Few aircraft of any type have a history as long and complicated, as unmistakable a public image and a future as rich as the AH-64 Apache attack helicopter. From some angles, it sports the look of a ruthless, lethal praying mantis with rotors. In the past two decades, its combat record has reinforced that image. The Apache is a ruthless and lethal rotorcraft, undeniably the best combat helicopter of its type in the world, and technical improvements currently under way—our focus here—will keep the AH-64 in the forefront of weaponry for years to come.
In the early 1970s, the Army proposed a conventional helicopter that could outfly and outshoot the Vietnam-era AH-1 Cobra gunship and also take on an anti-armor role. After a design competition and prototype testing, Hughes Helicopters won the development contract in 1976 with its YAH-64.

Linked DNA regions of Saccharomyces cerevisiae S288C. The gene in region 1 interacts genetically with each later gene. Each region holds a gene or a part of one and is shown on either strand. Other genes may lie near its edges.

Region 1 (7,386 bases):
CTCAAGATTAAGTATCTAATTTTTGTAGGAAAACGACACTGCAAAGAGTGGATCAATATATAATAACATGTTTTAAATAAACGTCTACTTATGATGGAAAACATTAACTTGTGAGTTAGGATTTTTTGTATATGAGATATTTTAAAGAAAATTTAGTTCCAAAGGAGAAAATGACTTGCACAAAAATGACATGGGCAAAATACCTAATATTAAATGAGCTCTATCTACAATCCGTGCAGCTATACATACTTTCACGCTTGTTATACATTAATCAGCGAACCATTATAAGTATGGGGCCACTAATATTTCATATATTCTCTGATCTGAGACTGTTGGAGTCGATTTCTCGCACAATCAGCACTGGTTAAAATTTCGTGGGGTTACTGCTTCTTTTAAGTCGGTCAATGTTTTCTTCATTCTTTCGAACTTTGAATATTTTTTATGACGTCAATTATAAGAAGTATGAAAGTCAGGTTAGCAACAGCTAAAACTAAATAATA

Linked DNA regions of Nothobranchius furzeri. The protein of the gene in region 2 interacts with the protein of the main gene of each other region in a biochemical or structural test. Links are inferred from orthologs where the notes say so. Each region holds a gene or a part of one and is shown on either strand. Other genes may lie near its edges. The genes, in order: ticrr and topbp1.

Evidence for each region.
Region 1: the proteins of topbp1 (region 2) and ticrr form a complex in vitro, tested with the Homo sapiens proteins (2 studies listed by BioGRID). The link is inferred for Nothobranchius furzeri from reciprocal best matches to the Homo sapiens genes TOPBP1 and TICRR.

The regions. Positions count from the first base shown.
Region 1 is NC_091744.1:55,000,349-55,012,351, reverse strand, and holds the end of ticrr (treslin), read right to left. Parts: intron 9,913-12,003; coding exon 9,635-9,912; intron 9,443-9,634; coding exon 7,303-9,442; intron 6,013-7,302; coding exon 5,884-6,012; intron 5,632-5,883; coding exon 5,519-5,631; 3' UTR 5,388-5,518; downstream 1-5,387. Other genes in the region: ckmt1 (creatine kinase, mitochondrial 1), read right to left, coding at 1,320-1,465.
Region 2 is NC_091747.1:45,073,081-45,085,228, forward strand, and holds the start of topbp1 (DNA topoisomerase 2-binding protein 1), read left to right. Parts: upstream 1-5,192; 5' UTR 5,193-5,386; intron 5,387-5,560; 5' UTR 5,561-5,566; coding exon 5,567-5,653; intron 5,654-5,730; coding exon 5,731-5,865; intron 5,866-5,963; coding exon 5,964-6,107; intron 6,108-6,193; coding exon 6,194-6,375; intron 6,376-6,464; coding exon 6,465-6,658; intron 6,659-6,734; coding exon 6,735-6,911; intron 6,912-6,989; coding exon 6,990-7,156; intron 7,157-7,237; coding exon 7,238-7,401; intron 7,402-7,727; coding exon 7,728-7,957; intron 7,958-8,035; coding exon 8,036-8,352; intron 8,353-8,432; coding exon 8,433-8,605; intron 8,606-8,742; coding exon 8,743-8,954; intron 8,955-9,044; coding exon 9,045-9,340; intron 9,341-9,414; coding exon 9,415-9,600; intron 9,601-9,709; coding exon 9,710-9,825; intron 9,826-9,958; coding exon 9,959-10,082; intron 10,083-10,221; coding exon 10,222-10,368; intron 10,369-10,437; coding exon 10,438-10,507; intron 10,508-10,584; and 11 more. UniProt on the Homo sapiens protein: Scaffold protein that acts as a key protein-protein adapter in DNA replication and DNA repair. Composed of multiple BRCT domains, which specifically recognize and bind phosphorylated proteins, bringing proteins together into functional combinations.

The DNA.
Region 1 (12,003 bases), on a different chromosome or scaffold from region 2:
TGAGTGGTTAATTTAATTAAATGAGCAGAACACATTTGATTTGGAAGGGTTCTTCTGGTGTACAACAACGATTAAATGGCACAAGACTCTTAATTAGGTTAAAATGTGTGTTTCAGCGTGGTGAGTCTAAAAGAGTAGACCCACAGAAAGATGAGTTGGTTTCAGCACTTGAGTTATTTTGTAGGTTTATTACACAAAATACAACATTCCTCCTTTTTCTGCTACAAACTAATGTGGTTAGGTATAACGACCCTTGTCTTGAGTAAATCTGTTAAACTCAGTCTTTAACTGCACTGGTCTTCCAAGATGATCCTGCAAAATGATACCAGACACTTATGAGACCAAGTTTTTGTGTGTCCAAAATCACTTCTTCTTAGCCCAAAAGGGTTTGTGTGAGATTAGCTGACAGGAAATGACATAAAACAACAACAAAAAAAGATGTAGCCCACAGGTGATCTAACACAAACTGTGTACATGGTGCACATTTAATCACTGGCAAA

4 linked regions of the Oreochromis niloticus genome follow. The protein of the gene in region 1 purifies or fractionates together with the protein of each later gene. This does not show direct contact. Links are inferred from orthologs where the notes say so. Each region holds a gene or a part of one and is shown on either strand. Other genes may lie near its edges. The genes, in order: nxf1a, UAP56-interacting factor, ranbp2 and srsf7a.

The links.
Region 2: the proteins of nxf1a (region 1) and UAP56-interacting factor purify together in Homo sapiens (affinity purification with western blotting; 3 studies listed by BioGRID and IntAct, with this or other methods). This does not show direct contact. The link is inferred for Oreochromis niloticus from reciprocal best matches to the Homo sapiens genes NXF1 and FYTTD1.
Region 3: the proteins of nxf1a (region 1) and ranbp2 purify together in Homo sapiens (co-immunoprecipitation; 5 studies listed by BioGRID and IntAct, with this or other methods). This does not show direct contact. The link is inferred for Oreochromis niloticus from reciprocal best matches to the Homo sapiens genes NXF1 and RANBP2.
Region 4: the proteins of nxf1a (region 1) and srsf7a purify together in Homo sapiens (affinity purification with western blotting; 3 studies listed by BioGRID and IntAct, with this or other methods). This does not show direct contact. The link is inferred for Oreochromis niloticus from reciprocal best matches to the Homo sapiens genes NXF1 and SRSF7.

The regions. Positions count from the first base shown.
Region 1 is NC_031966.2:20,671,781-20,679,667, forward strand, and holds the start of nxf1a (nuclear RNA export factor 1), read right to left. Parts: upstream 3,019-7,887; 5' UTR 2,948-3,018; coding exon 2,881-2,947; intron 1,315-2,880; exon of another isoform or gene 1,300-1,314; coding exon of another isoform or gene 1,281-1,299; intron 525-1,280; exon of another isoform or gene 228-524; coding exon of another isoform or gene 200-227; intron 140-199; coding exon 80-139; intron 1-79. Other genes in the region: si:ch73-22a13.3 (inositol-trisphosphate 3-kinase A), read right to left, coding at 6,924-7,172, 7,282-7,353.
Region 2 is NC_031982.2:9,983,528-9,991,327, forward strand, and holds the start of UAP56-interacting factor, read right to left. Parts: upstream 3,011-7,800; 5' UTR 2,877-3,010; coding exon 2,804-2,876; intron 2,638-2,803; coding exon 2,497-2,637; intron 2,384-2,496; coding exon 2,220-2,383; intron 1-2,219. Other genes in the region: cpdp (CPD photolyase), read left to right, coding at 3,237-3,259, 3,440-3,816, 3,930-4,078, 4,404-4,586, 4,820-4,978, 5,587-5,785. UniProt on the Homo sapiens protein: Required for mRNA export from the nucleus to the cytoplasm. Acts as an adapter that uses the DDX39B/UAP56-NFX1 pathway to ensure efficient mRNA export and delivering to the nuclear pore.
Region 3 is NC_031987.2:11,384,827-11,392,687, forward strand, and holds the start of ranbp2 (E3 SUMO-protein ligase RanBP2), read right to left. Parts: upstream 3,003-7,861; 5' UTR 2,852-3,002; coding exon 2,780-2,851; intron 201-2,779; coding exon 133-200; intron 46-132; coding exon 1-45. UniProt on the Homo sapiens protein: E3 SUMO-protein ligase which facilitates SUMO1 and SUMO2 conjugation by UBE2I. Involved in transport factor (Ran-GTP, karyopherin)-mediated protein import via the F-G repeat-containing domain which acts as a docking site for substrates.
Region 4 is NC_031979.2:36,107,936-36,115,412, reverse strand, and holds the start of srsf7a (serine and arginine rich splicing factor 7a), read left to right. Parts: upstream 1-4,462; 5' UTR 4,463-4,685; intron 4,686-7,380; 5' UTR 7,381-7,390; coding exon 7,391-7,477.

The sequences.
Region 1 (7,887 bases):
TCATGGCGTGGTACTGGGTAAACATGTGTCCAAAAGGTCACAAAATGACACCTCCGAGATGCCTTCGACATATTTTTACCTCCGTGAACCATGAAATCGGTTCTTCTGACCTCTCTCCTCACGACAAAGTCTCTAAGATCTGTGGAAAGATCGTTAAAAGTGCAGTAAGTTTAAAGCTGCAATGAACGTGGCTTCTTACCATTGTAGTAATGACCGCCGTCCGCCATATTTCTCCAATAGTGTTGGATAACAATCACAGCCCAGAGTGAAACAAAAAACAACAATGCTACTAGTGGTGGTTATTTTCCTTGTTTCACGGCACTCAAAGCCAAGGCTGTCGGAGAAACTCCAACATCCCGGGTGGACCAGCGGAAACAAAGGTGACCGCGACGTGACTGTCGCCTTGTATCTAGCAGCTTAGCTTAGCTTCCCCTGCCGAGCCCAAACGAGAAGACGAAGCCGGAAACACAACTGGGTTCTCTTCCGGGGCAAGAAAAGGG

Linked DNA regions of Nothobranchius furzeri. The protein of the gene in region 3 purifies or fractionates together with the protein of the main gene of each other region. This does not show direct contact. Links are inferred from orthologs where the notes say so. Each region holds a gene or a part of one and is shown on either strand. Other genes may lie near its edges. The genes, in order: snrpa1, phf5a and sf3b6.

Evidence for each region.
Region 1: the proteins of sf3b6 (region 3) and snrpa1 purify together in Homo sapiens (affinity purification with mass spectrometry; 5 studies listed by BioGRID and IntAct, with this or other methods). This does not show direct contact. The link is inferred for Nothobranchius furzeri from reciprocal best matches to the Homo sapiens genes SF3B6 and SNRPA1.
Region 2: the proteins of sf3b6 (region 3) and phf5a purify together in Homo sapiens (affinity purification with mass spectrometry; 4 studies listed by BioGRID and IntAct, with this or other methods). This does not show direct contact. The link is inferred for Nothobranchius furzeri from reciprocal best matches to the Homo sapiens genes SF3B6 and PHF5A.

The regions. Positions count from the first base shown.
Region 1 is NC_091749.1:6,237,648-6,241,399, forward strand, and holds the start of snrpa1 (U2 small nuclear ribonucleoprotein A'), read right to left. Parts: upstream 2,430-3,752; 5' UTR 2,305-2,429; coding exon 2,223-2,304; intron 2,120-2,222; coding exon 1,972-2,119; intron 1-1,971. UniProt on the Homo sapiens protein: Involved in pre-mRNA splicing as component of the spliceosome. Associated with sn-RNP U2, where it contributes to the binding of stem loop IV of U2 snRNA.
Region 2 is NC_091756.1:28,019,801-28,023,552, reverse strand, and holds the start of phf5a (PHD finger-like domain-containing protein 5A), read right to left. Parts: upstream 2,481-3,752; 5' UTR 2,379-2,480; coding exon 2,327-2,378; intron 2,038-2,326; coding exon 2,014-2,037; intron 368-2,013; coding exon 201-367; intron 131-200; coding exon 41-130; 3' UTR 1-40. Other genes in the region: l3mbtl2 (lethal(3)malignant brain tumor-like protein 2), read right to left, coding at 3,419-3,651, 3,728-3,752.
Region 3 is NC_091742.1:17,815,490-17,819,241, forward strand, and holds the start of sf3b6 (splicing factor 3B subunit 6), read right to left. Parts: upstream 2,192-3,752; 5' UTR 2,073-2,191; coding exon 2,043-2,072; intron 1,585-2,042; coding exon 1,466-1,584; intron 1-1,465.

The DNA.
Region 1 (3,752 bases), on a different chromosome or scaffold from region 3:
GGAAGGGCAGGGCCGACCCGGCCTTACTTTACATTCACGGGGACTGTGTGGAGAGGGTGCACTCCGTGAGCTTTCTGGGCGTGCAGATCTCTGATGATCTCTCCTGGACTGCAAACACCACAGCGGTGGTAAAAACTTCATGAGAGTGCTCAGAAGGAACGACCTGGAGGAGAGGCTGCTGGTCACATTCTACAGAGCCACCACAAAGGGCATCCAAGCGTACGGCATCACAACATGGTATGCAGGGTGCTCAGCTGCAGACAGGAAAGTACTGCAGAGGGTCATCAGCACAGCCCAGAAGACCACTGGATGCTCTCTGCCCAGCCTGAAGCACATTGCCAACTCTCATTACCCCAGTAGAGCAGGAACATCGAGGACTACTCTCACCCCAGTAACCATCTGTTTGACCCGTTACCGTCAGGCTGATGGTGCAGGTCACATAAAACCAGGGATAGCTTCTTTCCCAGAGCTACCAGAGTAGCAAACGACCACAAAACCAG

The Apache is a twin-engine, all-weather, day-night attack helicopter with a four-bladed main rotor and fixed tail-dragger landing gear. Two pilots, seated in tandem, fly the machine and manage a 30-mm nose-mounted chain gun and up to 16 Hellfire air-to-ground missiles or a mix of Hellfires, Hydra 70 rockets and Stinger air-to-air missiles on its four stub wing pylons. The Apache’s power plant relies on two T700 GE turboshaft engines now with more than 2,000 horsepower each to produce speeds of up to 182 mph and a range of about 260 nm while carrying plenty of ordnance, protective armor and active and passive countermeasures.